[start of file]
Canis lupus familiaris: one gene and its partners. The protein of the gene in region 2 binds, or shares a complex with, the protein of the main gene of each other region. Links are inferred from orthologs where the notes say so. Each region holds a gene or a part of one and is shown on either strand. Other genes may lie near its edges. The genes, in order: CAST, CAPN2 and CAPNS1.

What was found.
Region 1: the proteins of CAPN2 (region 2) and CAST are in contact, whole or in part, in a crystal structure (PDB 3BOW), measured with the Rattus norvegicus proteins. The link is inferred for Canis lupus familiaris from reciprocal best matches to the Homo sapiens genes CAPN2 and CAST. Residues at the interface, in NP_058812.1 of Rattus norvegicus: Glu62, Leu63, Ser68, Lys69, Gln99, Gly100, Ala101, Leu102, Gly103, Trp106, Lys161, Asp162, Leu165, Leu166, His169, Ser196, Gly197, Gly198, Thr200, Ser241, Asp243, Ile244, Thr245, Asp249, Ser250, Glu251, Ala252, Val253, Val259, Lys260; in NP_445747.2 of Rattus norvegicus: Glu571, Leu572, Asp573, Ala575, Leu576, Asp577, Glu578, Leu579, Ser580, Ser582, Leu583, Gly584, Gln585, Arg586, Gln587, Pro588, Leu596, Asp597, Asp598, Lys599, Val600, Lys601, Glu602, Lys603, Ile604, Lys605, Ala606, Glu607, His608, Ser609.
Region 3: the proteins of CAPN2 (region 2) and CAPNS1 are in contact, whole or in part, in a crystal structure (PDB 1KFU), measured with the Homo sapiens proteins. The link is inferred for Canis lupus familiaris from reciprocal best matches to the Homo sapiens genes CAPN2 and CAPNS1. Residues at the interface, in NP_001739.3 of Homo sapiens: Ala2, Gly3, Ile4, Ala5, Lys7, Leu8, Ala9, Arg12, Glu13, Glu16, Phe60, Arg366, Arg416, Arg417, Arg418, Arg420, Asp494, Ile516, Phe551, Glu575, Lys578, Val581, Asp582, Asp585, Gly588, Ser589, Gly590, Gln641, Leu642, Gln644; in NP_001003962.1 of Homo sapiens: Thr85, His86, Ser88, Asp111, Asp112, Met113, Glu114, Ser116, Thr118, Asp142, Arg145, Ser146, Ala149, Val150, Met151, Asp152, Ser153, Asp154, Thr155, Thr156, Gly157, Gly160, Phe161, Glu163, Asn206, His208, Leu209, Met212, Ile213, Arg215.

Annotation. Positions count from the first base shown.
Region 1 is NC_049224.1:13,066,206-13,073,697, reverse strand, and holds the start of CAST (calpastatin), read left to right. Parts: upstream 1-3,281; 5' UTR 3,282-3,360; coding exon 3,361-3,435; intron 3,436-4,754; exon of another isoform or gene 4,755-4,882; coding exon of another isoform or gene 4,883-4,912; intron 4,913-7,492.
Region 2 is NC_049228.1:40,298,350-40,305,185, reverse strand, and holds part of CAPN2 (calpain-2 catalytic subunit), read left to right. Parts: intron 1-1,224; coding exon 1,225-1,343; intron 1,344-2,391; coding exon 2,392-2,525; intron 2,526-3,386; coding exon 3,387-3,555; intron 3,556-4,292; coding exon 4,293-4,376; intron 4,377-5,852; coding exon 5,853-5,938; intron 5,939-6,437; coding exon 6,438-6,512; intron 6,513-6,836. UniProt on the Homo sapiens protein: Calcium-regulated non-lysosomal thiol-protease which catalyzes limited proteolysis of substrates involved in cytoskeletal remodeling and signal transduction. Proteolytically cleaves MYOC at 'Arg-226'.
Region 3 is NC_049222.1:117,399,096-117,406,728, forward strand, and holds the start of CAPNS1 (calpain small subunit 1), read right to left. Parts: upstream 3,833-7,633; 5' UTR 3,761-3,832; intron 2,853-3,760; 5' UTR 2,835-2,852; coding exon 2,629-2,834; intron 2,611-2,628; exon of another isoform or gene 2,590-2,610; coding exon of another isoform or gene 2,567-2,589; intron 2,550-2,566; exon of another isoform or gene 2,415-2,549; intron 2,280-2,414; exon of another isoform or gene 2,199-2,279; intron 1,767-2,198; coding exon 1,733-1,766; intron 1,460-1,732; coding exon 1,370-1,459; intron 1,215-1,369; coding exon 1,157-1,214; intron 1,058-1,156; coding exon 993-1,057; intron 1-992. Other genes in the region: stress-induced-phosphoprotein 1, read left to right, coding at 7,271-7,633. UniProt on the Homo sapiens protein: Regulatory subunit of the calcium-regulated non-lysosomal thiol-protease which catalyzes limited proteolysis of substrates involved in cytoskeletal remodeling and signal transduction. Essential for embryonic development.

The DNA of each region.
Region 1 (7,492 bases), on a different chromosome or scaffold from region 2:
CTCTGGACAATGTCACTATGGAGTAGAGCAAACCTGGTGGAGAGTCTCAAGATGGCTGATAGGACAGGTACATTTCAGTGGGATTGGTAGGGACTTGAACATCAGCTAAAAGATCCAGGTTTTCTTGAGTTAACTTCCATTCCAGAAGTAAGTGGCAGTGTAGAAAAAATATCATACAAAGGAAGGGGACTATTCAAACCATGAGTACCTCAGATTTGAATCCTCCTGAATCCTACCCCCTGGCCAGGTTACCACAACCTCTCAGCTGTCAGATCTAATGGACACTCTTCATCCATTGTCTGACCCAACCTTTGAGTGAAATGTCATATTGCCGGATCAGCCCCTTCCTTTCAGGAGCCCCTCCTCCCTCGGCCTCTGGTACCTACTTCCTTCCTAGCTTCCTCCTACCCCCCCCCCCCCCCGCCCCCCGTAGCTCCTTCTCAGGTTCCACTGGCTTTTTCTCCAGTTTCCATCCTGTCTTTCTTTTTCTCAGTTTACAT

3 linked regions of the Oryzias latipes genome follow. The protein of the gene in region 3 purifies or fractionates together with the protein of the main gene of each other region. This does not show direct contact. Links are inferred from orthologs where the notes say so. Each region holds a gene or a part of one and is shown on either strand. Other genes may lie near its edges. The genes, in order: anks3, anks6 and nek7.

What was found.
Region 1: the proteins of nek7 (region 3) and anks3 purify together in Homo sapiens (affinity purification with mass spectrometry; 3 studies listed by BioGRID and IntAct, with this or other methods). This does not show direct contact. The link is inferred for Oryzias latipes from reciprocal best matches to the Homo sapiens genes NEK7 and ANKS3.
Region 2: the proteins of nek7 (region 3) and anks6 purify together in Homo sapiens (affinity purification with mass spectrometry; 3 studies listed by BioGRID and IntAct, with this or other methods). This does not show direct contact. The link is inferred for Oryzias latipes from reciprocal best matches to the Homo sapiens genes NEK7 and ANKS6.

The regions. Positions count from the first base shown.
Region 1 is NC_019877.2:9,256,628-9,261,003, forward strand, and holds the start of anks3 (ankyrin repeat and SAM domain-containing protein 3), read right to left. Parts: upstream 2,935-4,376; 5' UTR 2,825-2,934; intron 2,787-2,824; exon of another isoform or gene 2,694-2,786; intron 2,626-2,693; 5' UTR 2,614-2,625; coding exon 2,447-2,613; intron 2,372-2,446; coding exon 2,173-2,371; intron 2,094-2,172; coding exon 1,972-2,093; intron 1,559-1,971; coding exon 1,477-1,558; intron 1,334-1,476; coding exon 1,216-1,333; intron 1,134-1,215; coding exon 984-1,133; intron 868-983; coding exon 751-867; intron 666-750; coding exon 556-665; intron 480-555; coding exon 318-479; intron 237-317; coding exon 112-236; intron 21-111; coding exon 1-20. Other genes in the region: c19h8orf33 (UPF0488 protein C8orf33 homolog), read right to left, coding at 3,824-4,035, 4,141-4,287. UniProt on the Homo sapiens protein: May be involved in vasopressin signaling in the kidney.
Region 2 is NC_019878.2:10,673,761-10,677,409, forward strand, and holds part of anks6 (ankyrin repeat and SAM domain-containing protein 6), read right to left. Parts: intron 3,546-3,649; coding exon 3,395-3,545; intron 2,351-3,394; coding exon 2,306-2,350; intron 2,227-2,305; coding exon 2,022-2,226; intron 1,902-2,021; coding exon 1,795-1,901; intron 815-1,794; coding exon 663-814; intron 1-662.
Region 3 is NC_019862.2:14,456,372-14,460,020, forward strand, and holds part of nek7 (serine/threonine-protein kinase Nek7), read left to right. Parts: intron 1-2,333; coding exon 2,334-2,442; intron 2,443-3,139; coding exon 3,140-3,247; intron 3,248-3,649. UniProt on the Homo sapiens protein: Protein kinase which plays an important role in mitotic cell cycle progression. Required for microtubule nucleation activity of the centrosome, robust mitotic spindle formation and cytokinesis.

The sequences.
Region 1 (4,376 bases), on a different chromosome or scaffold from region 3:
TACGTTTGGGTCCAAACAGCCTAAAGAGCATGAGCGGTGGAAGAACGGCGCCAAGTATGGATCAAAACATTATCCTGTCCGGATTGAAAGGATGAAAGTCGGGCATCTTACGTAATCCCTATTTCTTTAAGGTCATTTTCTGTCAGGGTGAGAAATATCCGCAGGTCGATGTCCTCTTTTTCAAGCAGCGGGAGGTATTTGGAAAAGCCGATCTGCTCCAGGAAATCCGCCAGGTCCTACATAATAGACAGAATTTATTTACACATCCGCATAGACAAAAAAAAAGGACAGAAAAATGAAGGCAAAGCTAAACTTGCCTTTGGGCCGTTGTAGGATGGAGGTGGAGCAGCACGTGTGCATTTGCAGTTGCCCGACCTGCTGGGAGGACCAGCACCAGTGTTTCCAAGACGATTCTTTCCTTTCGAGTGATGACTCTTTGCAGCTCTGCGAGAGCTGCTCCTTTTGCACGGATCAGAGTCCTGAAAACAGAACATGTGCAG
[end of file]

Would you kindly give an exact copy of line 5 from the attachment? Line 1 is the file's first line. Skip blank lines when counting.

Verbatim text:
Annotation. Positions count from the first base shown.